However, it is important that you also look at the full steps to making your work Open Access to ensure you comply with HEFCE's REF eligibility policy.
Your Faculty Depositor is someone who can add publications to Pure on the behalf of researchers
Here is the help guide for Faculty Depositors. Please contact email@example.com if you have any questions.
Pure is a current research information management system (CRIS), which will be used to address many of the University's information and reporting requirements relating to research activities. In addition to research outputs and associated metadata, Pure can also store information about research staff (profiles), projects, activities and collaborations. Pure is being implemented in phases and it will be linked to finance and other corporate systems containing research-related information in future, so that it becomes the single authoritative source of research information.
Portsmouth Research Portal is a public website showcasing University of Portsmouth research personnel, our research projects, outputs and outcomes. It provides a publicly accessible, fully searchable and navigable interface, with information drawn directly from Pure.
An unfortunate side-effect of the growth of high-quality open access journals is the number of 'predatory' open access publishers that have also sprung up. These publishers essentially accept as many articles as possible in order to make as much money as possible. These journals provide little or no peer-review and editorial services, and as a result the quality of the articles they publish is poor.
Academics considering where to publish, or students considering what they should cite, should avoid these journals for obvious reasons!
Predatory journals can sometimes be hard to spot. Their websites can look professional, while making claims that are untrue. For example, saying that they have an Impact Factor when they do not, or claiming recognised experts are on the editorial board when they are not.
How to spot 'predatory' journals and publishers:-
• If they offer a very fast turn-around time for publication then be suspicious.
• Check that the journal/publisher is listed in the Directory of Open Access Journals (DOAJ). This website lists reputable open access journals.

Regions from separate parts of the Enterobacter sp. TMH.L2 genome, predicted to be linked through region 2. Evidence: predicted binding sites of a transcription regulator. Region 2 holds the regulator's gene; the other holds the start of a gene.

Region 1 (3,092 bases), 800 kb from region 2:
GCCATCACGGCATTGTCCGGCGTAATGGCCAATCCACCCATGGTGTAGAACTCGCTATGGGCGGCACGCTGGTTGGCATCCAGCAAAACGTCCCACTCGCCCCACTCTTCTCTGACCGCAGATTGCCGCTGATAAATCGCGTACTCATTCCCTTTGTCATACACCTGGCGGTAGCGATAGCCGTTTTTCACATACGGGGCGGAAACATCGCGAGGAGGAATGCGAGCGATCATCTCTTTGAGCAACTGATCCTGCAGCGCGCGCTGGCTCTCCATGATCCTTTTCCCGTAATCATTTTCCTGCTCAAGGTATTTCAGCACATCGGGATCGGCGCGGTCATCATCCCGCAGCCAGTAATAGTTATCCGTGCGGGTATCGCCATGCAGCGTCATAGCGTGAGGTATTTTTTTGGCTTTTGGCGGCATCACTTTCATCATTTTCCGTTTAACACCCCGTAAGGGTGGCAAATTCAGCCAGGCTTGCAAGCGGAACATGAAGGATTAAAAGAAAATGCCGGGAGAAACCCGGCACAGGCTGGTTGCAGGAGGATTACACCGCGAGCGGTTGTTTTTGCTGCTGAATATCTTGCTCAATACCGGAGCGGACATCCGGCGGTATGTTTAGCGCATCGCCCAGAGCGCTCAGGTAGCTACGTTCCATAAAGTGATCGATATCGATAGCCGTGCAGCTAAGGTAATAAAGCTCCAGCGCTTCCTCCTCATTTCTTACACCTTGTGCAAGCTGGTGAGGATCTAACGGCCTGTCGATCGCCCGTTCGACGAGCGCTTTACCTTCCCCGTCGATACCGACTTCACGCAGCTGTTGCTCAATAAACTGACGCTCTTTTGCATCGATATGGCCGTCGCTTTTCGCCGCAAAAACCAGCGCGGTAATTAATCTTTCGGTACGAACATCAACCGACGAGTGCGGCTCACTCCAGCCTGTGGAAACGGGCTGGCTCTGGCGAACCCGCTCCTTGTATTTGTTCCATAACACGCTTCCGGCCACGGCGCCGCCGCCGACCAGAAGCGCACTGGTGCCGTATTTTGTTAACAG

• Check that the publisher is a member of Open Access Scholarly Publishers Association (OASPA), Committee on Publication Ethics (COPE) and International Association of Scientific, Technical & Medical Publishers (STM).
• Check that the editorial board of the journal are recognised experts in their field.
• Sometimes predatory journals list people as editors without their knowledge. Check that the people listed as editors are actually editors! E.g. check their profiles on their university website to ensure they mention their role as an editor, or contact them directly via their university email address and check.
• Check the journal is indexed by Web of Science and Scopus. (This may not be relevant for some subject areas, also new journals produced by reputable publishers may not be listed yet. So this is not fool-proof!)
• If the journal claims to have an Impact Factor, check that the journal is indexed in Web of Science. Some journals claim to have an Impact Factor but they do not.
• If the journal appears to have a back-catalogue of articles, make sure they are accessible.
• Look at the quality of the research published in the journal. If the quality is dubious then beware of the journal.
• If there is limited information about the costs (Article Processing Charges) of publishing on their website then beware of the journal/publisher.
• If the publisher sends spam emails to academics inviting them to submit to the journal, then beware.
• Check that the contact information for the publisher is verifiable. I.e. do they have an address and working telephone number? Be aware of publishers who only provide a web form as a means of contacting them.
In addition to working out where to avoid, you may want to also work out which journal to target.